World War I, also known as the first World War, or the Great War, was a global war originating in Europe the began on the 28th of July 1914 and lasted until the 11th of November 1918. World War I was a war that was fought between two sides with a few of the World’s greatest Nations of that time. The two sides were Triple Entente which included Britain, France, and Russia, and the Triple Alliance which was consisted of the countries Germany, Austria-Hungary, and Italy. World War I left a mark on history as we know it, what could have possibly led to that war?, What were the underlying causes of World War I?. The major causes of “The Great War” or WWI consist of four long-term causes and one short-term cause. The common acronym that’s used for the four long-term causes to help students remember the causes of WWI is M.A.I.N; the acronym stands for Militarism, Alliances, Imperialism, and Nationalism,and the short-term cause The Assassination of the ArchDuke Franz Ferdinand at Sarajevo on the 28th of June 1914. To put all of this in a simpler way the five major causes of WWI was Militarism, Alliances, Imperialism, Nationalism, and the assassination of the ArchDuke Franz Ferdinand. Each of topics played a significant role in the reasons why WWI would begin.
Otto von Bismarck, the chancellor of Germany, envisioned that “One day the great European War will come out of some damned foolish thing in the Balkans.” He would later be proven right when the “powder keg” in the Balkans finally blew up and affected all of Europe. The Slavic people in the Balkans wanted their own unified nation. They tried to fight Austria-Hungary to create a Pan Slavic nation, but the Slavs were only given Serbia and a few other Balkan territories. Bosnia and Herzegovina, however, were annexed by Austria-Hungary. This takeover by Austria-Hungary ultimately led to a nineteen year old Bosnian Serb firing two gunshots that would end the lives of the Habsburg successor along with his wife, and change European history forever. Serbia’s role in World War I included forming a deep-rooted rivalry with Austria-Hungary, assassinating Archduke Franz Ferdinand and the Black Hand, and allying with European power, Russia.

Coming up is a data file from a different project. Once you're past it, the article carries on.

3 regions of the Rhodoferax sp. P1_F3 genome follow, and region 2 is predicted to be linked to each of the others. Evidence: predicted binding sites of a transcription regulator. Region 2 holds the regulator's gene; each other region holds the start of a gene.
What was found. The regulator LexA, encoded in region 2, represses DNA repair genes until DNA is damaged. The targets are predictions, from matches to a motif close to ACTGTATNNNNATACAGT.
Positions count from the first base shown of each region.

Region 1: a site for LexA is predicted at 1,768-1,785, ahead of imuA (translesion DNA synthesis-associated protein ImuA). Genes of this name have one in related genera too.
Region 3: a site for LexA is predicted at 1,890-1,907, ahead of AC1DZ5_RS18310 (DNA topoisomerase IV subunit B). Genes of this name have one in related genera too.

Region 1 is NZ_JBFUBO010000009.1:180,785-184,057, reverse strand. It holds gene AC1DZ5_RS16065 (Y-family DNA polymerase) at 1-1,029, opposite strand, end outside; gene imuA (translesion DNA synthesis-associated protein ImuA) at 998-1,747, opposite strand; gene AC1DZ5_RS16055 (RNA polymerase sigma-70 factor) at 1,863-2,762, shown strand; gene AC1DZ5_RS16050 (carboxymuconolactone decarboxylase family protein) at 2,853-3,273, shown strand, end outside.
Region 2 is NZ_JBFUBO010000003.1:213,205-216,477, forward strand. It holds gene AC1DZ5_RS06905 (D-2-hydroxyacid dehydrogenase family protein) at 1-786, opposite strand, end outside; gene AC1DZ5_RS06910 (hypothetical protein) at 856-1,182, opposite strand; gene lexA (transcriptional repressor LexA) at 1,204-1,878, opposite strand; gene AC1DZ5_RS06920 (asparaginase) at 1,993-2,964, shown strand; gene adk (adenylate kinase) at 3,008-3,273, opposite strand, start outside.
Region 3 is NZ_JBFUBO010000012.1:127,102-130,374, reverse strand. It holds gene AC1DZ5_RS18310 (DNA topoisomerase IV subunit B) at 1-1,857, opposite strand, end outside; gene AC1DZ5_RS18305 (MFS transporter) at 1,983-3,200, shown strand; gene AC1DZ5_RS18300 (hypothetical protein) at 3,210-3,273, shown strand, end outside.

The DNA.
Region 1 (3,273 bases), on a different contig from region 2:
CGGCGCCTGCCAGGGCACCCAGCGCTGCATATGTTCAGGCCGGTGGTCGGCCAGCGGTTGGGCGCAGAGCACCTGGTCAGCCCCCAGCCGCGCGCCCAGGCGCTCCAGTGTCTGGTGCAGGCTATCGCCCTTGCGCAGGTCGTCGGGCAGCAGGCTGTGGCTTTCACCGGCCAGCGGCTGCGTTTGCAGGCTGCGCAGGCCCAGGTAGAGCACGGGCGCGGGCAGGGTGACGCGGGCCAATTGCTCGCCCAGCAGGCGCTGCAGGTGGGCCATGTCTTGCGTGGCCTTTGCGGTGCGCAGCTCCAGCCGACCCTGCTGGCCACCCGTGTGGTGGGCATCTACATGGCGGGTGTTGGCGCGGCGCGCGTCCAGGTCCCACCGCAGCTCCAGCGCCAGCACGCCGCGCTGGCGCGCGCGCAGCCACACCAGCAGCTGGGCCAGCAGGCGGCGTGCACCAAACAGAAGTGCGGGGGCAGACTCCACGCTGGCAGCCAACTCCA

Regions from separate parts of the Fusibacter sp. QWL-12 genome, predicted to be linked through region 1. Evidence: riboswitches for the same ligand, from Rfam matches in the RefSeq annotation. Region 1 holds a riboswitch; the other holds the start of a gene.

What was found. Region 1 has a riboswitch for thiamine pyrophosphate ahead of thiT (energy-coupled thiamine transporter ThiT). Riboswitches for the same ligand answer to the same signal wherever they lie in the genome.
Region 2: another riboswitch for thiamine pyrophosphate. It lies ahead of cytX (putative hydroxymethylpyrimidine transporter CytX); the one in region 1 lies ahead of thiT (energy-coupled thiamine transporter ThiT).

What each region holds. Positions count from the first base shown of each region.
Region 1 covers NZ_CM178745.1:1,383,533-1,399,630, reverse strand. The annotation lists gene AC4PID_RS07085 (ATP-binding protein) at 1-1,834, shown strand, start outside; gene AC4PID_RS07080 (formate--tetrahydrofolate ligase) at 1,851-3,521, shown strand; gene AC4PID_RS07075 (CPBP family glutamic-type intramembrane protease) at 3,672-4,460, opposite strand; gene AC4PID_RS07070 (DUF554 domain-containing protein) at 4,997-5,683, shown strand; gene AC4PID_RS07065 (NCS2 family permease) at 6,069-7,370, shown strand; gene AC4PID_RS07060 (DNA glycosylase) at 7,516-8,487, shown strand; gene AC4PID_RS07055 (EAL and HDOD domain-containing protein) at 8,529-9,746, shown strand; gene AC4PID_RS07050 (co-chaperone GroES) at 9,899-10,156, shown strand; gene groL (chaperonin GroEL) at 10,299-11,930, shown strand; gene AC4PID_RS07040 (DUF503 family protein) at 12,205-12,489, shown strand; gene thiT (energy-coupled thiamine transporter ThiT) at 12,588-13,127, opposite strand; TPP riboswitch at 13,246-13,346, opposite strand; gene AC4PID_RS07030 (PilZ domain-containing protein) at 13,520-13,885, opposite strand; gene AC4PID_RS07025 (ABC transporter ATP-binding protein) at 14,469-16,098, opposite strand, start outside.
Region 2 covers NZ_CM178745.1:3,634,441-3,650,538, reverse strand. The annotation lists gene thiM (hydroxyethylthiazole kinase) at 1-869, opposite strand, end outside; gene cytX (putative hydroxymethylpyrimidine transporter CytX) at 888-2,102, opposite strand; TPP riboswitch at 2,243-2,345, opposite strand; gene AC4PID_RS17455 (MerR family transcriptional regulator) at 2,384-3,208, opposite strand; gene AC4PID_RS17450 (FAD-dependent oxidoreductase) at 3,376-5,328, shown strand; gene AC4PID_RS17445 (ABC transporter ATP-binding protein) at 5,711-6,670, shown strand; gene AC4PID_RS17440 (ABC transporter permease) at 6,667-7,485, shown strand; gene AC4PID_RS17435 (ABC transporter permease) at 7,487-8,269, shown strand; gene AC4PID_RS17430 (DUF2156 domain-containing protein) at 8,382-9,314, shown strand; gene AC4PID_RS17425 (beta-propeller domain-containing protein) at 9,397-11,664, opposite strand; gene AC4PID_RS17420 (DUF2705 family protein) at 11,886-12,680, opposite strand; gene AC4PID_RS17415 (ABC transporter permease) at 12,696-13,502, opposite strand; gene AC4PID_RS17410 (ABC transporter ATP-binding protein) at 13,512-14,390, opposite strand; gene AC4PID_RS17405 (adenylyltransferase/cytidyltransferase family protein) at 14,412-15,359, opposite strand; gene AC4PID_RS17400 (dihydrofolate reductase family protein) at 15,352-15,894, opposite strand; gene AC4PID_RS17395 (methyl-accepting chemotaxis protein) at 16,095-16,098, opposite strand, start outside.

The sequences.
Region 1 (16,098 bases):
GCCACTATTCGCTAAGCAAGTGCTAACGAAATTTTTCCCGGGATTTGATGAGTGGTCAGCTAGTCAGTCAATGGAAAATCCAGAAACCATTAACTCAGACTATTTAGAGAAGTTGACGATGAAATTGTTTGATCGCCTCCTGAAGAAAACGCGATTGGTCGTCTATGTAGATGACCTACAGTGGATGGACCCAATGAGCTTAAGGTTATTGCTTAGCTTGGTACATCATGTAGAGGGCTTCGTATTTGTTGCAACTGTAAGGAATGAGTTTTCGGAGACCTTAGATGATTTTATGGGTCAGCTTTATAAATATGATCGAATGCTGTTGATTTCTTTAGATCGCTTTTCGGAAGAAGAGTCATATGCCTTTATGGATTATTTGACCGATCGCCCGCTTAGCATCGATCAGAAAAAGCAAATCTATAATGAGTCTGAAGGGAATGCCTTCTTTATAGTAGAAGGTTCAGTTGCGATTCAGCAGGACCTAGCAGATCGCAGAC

This leads to the conclusion that the European powers were ready for war in 1914. It is important to realize that since the European powers made alliances with each other, small arguments concerning one power might lead to a war involving all the powers. In the case of the assassination of Franz Ferdinand, this situation created a serious misunderstanding between Austria-Hungary and Serbia and as a result, the other nations in Europe involved in alliances with either 2 countries were obligated to support them. Alliances were originally created strictly for defensive purposes but by 1910, many of the alliances had changed their character like the Austro-German alliance. Germany promised to give military aid to Austria-Hungary to invade Serbia and on the other hand, Russia provided Serbia with military assistance. As alliances had become instruments of national aggression, the chances of war doubled. The probability of Austria-Hungary to declare war on Serbia due to the death of their heir increased because Austria-Hungary could rely on the support of Germany to help achieve its goal. In addition, this fragile interlock of alliances relied on the leaders of the European countries to act reasonably however, this was not the case in the situation of World War 1. The Kaiser of Germany felt his country was being denied the chance to unleash its full potential by Britain so the power hungry ruler was determined to